Photo of Kristyn  Zajac, Ph.D.

Kristyn Zajac, Ph.D.

Assistant Professor of Medicine
Academic Office Location:
UConn Health
263 Farmington Avenue
Farmington, CT 06030-3940
Phone: 860-679-8572

Dr. Kristyn Zajac is an Assistant Professor of Medicine in the Calhoun Cardiology Center, Behavioral Cardiovascular Prevention Division, and Department of Medicine at UConn Health. She earned her doctorate in clinical psychology from the University of Delaware and completed an NIMH-funded postdoctoral research fellowship at the Medical University of South Carolina’s (MUSC) National Crime Victims Research and Treatment Center. Prior to her appointment at UConn Health, she was an Assistant Professor of Psychiatry and Behavioral Sciences at MUSC’s Family Services Research Center and the director of MUSC’s Adolescent and Family Services clinic.

M.A.University of DelawarePsychology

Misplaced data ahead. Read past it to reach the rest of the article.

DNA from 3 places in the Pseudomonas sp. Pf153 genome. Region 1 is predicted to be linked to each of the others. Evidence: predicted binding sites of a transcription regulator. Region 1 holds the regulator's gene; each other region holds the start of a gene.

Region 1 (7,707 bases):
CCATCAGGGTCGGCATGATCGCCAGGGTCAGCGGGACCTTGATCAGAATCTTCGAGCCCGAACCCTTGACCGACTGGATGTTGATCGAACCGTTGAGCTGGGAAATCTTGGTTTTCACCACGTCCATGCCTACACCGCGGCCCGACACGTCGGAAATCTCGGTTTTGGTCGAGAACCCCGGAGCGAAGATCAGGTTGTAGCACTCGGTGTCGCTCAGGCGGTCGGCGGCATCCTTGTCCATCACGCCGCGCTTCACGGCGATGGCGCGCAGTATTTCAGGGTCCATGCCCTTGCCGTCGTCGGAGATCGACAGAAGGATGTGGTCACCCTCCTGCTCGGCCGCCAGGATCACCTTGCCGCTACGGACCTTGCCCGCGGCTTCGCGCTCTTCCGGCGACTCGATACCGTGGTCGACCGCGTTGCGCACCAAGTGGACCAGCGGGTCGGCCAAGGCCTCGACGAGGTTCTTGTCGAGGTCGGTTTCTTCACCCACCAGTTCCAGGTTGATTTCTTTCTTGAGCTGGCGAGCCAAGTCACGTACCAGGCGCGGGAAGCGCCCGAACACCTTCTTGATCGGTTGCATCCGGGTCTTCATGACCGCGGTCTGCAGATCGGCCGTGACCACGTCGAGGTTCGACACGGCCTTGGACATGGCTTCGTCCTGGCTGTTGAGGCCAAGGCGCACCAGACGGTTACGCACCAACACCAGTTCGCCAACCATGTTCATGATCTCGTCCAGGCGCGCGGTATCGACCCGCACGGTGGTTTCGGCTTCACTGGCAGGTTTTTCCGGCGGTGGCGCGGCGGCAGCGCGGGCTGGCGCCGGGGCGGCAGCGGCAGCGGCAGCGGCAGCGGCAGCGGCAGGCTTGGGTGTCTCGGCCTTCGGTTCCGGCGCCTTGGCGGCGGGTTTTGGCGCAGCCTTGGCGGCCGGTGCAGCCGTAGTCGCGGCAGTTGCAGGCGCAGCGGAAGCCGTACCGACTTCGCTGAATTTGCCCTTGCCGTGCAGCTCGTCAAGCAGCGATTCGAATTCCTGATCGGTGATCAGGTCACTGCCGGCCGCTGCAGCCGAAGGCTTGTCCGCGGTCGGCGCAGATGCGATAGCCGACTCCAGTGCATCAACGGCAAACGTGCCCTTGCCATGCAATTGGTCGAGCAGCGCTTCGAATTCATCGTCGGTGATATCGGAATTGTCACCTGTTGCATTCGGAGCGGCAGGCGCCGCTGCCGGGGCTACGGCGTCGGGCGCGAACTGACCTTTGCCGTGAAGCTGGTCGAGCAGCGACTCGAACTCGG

Ph.D.University of DelawareClinical Psychology

Post-Graduate Training
FellowshipMedical University of South Carolina (MUSC)NIMH-funded postdoctoral fellowship, National Crime Victims Research and Treatment Center

Name of Award/HonorAwarding Organization
Recognized Research InnovatorMedical University of South Carolina University Research Council
Best Child Supervisor AwardMUSC Clinical Psychology Interns Class of 2014
John R. Raymond FellowshipMUSC Women Scholars Initiative
Service Award for work with the Survivor of Homicide Support GroupCharleston County Sheriff's Office
Robert Magwood, Jr. Crime Victims Service AwardMedical University of South Carolina
Outstanding Scientist-Practitioner Award, Psychology Internship ProgramMedical University of South Carolina
Competitive Research FellowshipUniversity of Delaware

Dr. Zajac’s research focuses on the development and evaluation of interventions for substance abuse and mental health disorders among high-risk adolescents and young adults. She currently has a career development award from the National Institute on Drug Abuse to study treatments for co-occurring substance abuse and posttraumatic stress disorder among young adults. Her work has also been funded by the National Institute of Mental Health and the American Psychological Foundation.

Journal Articles